Hospital authorities argue that Eman’s anatomical structure will never let her walk. “We have cutting edge in obesity, not in neurology. We kept our promise and brought her weight down,” says Shehabi, the COO.

With Selim now preparing to shift Eman to Abu Dhabi for treatment under VPS Healthcare, calls have come in from Union External Affairs Minister Sushma Swaraj, and Maharashtra’s Tourism Minister Jaykumar Rawal and Health Minister Deepak Sawant.

The hospital has shifted Eman to a smaller room. On Tuesday, Lakdawala was invited to speak on an Egyptian news channel where he was accused of embezzlement of funds. “If I had ruined a patient’s life, I would understand the family’s anger. But we toiled hard in this case. Instead of gratitude, she has accused the Indian medical fraternity,” says Lakdawala.

In the hospital, guards keep a wary eye on Selim, fearing an outburst or a frenzied media at her heels. And Eman remains in her bed on the seventh floor, feeding tubes sustaining her, an oxygen mask pumping life into her at nights.

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  1. D
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    1. R
      Romik
      Apr 29, 2017 at 7:51 pm
      That is why we have long written contracts before starting any treatment in the US. This save patients & Drs from a lot of problems like this.
      Reply
      1. R
        RAJESH MAYEKAR
        Apr 29, 2017 at 6:08 pm
        500- 176 324......kgs weight loss...
        Reply
        1. N
          natraj
          Apr 29, 2017 at 3:33 pm
          these doctors are like B and C grade heroines ready to do anything for publicity and money - when you take a patient todays technology is so high that you can easily predict the outcome ans success - i know these buggers to make entry in some world record or medical record used body of a patient - which nation will bring foreign patient on their cost - all fraudsters- it is legal duty of doctor to treat complication of patient from which these buggers are running
          Reply
          1. R
            RAJESH MAYEKAR
            Apr 29, 2017 at 6:16 pm
            your google intellectual technolgical help is urgently needed to help patient
            Reply
          2. I
            Indrajit Datta
            Apr 29, 2017 at 1:03 pm
            Gov of India should intervene and help this family to establish goodwill between two countries India and Egypt
            Reply
            1. I
              Indrajit Datta
              Apr 29, 2017 at 1:03 pm
              Gov of India should intervene and help this family to establish goodwill between two countries India and Egypt
              Reply
              1. P
                Pankaj
                Apr 29, 2017 at 12:35 pm
                They wanted fame, but got infamy. There are many in the medical fraternity whose ethics are under question. open secret
                Reply
                1. T
                  Thomas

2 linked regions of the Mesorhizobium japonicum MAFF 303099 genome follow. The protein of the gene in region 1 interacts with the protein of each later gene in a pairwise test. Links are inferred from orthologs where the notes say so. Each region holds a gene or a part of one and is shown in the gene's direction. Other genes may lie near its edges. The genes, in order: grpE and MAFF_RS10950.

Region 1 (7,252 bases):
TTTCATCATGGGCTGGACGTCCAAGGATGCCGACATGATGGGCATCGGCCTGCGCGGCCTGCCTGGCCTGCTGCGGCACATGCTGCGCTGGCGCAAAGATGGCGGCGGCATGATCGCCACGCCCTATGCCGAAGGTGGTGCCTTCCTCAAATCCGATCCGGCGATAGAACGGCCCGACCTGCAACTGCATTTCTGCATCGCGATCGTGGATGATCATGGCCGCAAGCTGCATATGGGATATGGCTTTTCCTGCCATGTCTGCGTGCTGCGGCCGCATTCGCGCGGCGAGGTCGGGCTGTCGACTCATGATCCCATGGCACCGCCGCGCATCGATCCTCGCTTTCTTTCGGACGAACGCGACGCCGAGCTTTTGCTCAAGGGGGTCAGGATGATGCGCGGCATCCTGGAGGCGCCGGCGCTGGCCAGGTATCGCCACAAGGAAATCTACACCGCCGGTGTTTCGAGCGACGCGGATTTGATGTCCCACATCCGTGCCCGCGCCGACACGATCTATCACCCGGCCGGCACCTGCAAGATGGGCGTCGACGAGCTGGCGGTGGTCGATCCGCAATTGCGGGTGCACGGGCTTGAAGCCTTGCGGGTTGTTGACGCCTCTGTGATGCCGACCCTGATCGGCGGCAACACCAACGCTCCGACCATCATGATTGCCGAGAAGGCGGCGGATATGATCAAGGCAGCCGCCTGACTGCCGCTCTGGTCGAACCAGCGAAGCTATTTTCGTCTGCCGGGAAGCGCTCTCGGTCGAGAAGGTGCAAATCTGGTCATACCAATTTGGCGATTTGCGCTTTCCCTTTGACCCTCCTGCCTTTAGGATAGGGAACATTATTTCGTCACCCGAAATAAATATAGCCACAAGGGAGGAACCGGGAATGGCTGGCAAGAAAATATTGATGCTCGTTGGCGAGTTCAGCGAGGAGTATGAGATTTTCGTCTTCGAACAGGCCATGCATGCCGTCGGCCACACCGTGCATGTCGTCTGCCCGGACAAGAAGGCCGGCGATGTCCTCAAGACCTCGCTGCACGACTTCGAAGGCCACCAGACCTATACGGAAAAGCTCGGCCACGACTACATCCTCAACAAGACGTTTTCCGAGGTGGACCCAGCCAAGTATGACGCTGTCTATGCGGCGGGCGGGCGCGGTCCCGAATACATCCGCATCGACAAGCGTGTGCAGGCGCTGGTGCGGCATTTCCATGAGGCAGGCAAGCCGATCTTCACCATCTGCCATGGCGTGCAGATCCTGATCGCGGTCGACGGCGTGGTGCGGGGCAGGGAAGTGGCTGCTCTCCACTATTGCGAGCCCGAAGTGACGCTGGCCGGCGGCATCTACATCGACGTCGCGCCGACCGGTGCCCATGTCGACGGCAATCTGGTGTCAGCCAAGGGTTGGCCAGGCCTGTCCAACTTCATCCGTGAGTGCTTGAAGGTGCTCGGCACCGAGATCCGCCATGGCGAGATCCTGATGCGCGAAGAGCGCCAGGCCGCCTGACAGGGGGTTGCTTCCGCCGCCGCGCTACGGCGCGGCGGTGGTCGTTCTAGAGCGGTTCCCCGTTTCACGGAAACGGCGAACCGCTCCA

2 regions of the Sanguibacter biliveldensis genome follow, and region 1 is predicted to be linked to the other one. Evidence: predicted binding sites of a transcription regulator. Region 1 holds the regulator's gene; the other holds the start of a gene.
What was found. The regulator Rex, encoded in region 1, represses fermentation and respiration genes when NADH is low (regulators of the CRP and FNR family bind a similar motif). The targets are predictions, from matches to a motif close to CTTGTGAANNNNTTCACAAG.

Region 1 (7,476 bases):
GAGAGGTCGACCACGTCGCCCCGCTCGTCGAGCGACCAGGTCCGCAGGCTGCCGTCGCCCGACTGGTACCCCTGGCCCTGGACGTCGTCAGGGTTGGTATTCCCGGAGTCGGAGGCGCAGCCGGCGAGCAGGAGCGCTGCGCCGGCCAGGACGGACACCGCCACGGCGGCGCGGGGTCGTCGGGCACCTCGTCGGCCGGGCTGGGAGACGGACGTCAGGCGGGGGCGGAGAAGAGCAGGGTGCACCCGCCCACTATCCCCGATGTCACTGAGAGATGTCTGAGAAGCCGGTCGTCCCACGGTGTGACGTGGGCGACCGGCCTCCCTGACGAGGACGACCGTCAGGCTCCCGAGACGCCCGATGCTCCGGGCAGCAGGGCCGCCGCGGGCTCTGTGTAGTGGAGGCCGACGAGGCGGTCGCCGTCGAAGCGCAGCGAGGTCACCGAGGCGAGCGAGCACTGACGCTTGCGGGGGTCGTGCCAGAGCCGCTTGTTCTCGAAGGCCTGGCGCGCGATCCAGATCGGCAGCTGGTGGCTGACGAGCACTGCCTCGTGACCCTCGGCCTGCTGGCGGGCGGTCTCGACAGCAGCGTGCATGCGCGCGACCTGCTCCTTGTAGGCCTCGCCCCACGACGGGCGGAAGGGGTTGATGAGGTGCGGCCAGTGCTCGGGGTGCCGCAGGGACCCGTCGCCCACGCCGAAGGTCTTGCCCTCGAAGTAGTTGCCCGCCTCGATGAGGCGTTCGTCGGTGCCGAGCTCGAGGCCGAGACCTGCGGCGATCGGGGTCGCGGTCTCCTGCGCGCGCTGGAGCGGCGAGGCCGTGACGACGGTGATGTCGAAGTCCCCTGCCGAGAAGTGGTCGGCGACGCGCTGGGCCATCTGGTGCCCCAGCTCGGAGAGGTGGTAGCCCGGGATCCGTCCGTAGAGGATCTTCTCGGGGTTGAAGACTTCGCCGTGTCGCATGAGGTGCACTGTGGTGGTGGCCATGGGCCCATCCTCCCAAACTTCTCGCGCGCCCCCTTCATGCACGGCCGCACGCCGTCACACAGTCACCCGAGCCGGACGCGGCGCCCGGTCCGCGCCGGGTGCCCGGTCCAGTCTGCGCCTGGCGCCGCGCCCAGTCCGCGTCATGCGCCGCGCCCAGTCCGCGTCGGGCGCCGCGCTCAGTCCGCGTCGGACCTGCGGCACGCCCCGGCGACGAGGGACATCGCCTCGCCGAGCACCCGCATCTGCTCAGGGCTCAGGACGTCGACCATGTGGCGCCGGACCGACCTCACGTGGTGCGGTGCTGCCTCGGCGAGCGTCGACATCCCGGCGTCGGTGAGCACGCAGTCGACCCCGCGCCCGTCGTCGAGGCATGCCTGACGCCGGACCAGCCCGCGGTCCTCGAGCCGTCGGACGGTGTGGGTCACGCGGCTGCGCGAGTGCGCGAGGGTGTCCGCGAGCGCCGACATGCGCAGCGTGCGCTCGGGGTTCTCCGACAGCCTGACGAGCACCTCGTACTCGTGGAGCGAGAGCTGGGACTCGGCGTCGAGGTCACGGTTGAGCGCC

Apr 29, 2017 at 10:48 am
                  Are you seeking for an opportunity to sell your kidney for money due to financial break down and we shall offer you $450,000,00 USD for your Kidney. My name is Dr. Patrick Thomas, Please call or Whats-app 919500338353 for more detains.
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                  1. S
                    Sujatha Selvam
                    Apr 29, 2017 at 11:46 am
                    Are you Fake?
                    Reply
                  2. A
                    Anjam Desi
                    Apr 29, 2017 at 7:50 am
                    The doctor should have calculated costs involved before embarking on this experiment. Now the hospital costs are rising and patient is half way to recovery. The Mumbai Muslim community could help her out. Perhaps approach Shah Rukh Khan or Salman or Aamir for financial support to help a Muslim sister.
                    Reply
                    1. S
                      Sujatha Selvam
                      Apr 29, 2017 at 11:44 am
                      IF MONEY IS THE REAL ISSUE, THAT CAN BE SOLVED WITHIN A COUPLE OF DAYS. THE HOSPITAL IS SAYING THIS. JUST A CALL FROM THE HOSPITAL FOR HELP, WILL DO, ENOUGH MONEY WILL BE COLLECTED.
                      Reply
                      1. R
                        RAJESH MAYEKAR
                        Apr 29, 2017 at 6:10 pm
                        how religion comes into the picture
                        Reply
                      2. A
                        Anand Ch
                        Apr 29, 2017 at 7:14 am
                        Over enthusiasm and unplanned adventures have a price to pay. What were the objectives of the surgeon and hospital while taking up her case ? There are several advanced countries and hospital which didn't take up. Then why this man volunteered?
                        Reply
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                          Pankaj
                          Apr 29, 2017 at 12:35 pm
                          Maybe for instant fame
                          Reply
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                          David
                          Apr 29, 2017 at 7:04 am
                          India is a soft state. Help our own poor. Don't treat stanis. They kill us.
                          Reply